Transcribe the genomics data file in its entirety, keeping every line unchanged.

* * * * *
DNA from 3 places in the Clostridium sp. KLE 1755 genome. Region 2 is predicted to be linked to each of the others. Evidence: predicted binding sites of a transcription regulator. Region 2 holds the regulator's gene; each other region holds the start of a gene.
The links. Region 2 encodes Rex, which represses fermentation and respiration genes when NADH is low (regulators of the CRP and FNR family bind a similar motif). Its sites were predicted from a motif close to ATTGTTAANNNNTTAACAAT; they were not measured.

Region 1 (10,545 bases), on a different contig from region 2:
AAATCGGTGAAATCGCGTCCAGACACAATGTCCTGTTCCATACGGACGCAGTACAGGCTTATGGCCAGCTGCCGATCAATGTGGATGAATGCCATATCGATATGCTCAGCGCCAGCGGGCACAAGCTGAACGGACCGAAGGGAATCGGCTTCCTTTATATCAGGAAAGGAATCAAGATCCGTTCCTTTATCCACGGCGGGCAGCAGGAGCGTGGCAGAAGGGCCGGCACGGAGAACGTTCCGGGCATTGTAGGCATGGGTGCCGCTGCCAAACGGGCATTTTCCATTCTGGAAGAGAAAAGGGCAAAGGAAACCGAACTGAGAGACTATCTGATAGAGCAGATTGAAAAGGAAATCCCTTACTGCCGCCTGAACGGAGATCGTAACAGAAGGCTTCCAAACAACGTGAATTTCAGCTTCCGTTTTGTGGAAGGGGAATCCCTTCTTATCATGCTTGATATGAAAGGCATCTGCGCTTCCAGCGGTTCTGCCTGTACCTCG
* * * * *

DNA from 3 places in the Clostridium sp. KLE 1755 genome. Region 2 is predicted to be linked to each of the others. Evidence: predicted binding sites of a transcription regulator. Region 2 holds the regulator's gene; each other region holds the start of a gene.
The links. Region 2 encodes Rex, which represses fermentation and respiration genes when NADH is low (regulators of the CRP and FNR family bind a similar motif). Its sites were predicted from a motif close to ATTGTTAANNNNTTAACAAT; they were not measured.

Region 1 (10,545 bases), on a different contig from region 2:
AAATCGGTGAAATCGCGTCCAGACACAATGTCCTGTTCCATACGGACGCAGTACAGGCTTATGGCCAGCTGCCGATCAATGTGGATGAATGCCATATCGATATGCTCAGCGCCAGCGGGCACAAGCTGAACGGACCGAAGGGAATCGGCTTCCTTTATATCAGGAAAGGAATCAAGATCCGTTCCTTTATCCACGGCGGGCAGCAGGAGCGTGGCAGAAGGGCCGGCACGGAGAACGTTCCGGGCATTGTAGGCATGGGTGCCGCTGCCAAACGGGCATTTTCCATTCTGGAAGAGAAAAGGGCAAAGGAAACCGAACTGAGAGACTATCTGATAGAGCAGATTGAAAAGGAAATCCCTTACTGCCGCCTGAACGGAGATCGTAACAGAAGGCTTCCAAACAACGTGAATTTCAGCTTCCGTTTTGTGGAAGGGGAATCCCTTCTTATCATGCTTGATATGAAAGGCATCTGCGCTTCCAGCGGTTCTGCCTGTACCTCG